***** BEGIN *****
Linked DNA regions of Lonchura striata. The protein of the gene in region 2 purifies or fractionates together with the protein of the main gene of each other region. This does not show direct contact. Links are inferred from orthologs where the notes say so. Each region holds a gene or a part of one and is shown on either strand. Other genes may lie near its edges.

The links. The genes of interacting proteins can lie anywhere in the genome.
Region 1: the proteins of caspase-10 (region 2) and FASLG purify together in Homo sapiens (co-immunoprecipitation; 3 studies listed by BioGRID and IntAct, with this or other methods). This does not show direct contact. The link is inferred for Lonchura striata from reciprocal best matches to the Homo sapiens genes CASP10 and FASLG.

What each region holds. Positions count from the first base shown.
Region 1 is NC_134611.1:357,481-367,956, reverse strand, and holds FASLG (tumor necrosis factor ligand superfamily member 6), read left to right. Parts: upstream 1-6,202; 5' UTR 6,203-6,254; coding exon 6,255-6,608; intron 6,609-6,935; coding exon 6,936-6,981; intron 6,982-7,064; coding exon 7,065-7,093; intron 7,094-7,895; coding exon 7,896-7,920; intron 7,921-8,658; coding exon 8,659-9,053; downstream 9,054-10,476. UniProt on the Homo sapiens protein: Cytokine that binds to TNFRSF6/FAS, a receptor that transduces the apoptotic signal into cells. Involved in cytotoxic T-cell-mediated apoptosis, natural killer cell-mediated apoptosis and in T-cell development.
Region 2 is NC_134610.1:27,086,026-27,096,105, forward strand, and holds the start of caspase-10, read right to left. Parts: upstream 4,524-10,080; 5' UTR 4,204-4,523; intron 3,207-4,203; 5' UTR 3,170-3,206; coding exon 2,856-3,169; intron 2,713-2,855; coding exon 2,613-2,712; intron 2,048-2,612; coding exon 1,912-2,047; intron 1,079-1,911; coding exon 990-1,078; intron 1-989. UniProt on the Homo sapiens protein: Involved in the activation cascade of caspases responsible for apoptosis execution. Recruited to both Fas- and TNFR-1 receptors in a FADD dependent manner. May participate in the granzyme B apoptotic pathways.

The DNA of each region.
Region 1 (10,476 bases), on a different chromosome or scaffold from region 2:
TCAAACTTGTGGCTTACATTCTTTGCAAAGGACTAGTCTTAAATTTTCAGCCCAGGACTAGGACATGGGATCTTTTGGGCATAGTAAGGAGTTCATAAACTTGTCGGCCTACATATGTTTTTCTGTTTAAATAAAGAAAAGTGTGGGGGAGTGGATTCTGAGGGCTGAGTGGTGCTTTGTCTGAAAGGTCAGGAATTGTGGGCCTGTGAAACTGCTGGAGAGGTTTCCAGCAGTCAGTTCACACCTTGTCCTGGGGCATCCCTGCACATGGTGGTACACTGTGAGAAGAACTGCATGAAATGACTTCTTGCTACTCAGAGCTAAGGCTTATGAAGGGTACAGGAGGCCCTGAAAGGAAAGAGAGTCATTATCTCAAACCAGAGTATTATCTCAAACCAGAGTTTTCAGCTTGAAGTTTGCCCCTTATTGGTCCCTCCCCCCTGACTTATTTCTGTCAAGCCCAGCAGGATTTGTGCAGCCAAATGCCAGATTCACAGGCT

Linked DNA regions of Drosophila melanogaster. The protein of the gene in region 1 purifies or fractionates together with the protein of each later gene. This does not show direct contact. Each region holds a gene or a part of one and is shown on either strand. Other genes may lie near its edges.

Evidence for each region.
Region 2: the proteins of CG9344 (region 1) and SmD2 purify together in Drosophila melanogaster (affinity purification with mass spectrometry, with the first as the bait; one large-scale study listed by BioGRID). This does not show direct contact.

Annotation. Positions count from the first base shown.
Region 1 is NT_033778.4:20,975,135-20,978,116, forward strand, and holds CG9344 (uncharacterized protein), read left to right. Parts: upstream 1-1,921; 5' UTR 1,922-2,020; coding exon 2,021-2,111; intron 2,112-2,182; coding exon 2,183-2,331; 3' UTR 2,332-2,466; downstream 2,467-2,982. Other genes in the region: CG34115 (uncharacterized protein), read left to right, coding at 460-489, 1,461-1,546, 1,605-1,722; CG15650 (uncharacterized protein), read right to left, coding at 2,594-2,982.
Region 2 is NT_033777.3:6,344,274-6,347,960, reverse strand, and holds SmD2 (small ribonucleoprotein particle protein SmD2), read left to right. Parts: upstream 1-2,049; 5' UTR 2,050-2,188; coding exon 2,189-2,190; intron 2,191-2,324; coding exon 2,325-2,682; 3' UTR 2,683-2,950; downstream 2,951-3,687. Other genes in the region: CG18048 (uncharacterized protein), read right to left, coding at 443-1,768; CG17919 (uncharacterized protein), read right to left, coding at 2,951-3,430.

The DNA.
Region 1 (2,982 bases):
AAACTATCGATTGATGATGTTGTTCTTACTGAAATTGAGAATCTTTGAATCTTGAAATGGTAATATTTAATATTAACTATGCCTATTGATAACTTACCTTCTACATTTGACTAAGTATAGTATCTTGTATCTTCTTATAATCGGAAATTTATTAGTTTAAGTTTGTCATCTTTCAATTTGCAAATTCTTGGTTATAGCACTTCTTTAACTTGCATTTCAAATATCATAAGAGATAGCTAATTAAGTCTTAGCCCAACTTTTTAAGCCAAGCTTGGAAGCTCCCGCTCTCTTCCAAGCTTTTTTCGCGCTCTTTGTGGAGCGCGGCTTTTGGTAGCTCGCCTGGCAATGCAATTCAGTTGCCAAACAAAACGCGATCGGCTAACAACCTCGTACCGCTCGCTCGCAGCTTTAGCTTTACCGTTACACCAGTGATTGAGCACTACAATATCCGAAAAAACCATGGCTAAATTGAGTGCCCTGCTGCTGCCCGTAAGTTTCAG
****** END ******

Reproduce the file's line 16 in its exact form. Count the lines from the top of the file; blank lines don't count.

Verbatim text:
The DNA.